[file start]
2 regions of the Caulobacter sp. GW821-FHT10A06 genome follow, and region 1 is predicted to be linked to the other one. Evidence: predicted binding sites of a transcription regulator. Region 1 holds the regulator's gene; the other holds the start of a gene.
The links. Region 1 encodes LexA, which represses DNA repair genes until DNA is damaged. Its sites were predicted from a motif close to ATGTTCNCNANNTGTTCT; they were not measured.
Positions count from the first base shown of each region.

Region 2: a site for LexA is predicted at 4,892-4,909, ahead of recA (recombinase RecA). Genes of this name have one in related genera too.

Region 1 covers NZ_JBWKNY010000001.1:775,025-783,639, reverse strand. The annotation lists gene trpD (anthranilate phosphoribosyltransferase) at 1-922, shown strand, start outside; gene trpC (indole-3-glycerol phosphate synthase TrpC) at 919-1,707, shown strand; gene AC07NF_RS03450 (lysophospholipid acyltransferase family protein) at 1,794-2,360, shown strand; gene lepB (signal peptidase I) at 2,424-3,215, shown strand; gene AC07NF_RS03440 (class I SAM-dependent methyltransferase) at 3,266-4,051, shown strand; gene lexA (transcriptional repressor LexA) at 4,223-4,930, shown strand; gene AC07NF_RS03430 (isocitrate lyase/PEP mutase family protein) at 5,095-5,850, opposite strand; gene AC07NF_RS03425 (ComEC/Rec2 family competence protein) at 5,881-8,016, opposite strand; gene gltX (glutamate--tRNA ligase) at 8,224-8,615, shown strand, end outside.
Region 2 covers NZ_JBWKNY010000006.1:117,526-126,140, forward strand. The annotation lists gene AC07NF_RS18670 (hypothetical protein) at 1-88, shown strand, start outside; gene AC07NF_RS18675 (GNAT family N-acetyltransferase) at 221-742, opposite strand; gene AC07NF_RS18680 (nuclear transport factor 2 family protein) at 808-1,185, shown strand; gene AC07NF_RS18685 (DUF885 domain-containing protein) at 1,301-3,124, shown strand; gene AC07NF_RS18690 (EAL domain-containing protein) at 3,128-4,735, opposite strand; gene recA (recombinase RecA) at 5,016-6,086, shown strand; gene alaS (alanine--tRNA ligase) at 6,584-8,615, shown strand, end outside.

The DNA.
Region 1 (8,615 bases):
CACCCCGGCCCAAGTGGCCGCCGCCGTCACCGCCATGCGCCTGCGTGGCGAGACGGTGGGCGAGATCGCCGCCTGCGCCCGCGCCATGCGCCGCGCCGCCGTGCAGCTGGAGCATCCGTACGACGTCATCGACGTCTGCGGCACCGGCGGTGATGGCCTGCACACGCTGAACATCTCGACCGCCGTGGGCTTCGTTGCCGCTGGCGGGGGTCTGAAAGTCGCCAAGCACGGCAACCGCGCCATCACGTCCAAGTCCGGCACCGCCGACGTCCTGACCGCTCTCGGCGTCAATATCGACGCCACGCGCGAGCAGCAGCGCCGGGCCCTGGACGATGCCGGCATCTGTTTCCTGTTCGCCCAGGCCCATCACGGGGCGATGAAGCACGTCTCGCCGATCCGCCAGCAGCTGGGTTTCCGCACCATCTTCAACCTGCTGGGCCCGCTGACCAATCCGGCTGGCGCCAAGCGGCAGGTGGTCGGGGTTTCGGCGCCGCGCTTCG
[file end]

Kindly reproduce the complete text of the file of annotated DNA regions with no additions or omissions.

2 regions of the Caulobacter sp. GW821-FHT10A06 genome follow, and region 1 is predicted to be linked to the other one. Evidence: predicted binding sites of a transcription regulator. Region 1 holds the regulator's gene; the other holds the start of a gene.
The links. Region 1 encodes LexA, which represses DNA repair genes until DNA is damaged. Its sites were predicted from a motif close to ATGTTCNCNANNTGTTCT; they were not measured.
Positions count from the first base shown of each region.

Region 2: a site for LexA is predicted at 4,892-4,909, ahead of recA (recombinase RecA). Genes of this name have one in related genera too.

Region 1 covers NZ_JBWKNY010000001.1:775,025-783,639, reverse strand. The annotation lists gene trpD (anthranilate phosphoribosyltransferase) at 1-922, shown strand, start outside; gene trpC (indole-3-glycerol phosphate synthase TrpC) at 919-1,707, shown strand; gene AC07NF_RS03450 (lysophospholipid acyltransferase family protein) at 1,794-2,360, shown strand; gene lepB (signal peptidase I) at 2,424-3,215, shown strand; gene AC07NF_RS03440 (class I SAM-dependent methyltransferase) at 3,266-4,051, shown strand; gene lexA (transcriptional repressor LexA) at 4,223-4,930, shown strand; gene AC07NF_RS03430 (isocitrate lyase/PEP mutase family protein) at 5,095-5,850, opposite strand; gene AC07NF_RS03425 (ComEC/Rec2 family competence protein) at 5,881-8,016, opposite strand; gene gltX (glutamate--tRNA ligase) at 8,224-8,615, shown strand, end outside.
Region 2 covers NZ_JBWKNY010000006.1:117,526-126,140, forward strand. The annotation lists gene AC07NF_RS18670 (hypothetical protein) at 1-88, shown strand, start outside; gene AC07NF_RS18675 (GNAT family N-acetyltransferase) at 221-742, opposite strand; gene AC07NF_RS18680 (nuclear transport factor 2 family protein) at 808-1,185, shown strand; gene AC07NF_RS18685 (DUF885 domain-containing protein) at 1,301-3,124, shown strand; gene AC07NF_RS18690 (EAL domain-containing protein) at 3,128-4,735, opposite strand; gene recA (recombinase RecA) at 5,016-6,086, shown strand; gene alaS (alanine--tRNA ligase) at 6,584-8,615, shown strand, end outside.

The DNA.
Region 1 (8,615 bases):
CACCCCGGCCCAAGTGGCCGCCGCCGTCACCGCCATGCGCCTGCGTGGCGAGACGGTGGGCGAGATCGCCGCCTGCGCCCGCGCCATGCGCCGCGCCGCCGTGCAGCTGGAGCATCCGTACGACGTCATCGACGTCTGCGGCACCGGCGGTGATGGCCTGCACACGCTGAACATCTCGACCGCCGTGGGCTTCGTTGCCGCTGGCGGGGGTCTGAAAGTCGCCAAGCACGGCAACCGCGCCATCACGTCCAAGTCCGGCACCGCCGACGTCCTGACCGCTCTCGGCGTCAATATCGACGCCACGCGCGAGCAGCAGCGCCGGGCCCTGGACGATGCCGGCATCTGTTTCCTGTTCGCCCAGGCCCATCACGGGGCGATGAAGCACGTCTCGCCGATCCGCCAGCAGCTGGGTTTCCGCACCATCTTCAACCTGCTGGGCCCGCTGACCAATCCGGCTGGCGCCAAGCGGCAGGTGGTCGGGGTTTCGGCGCCGCGCTTCG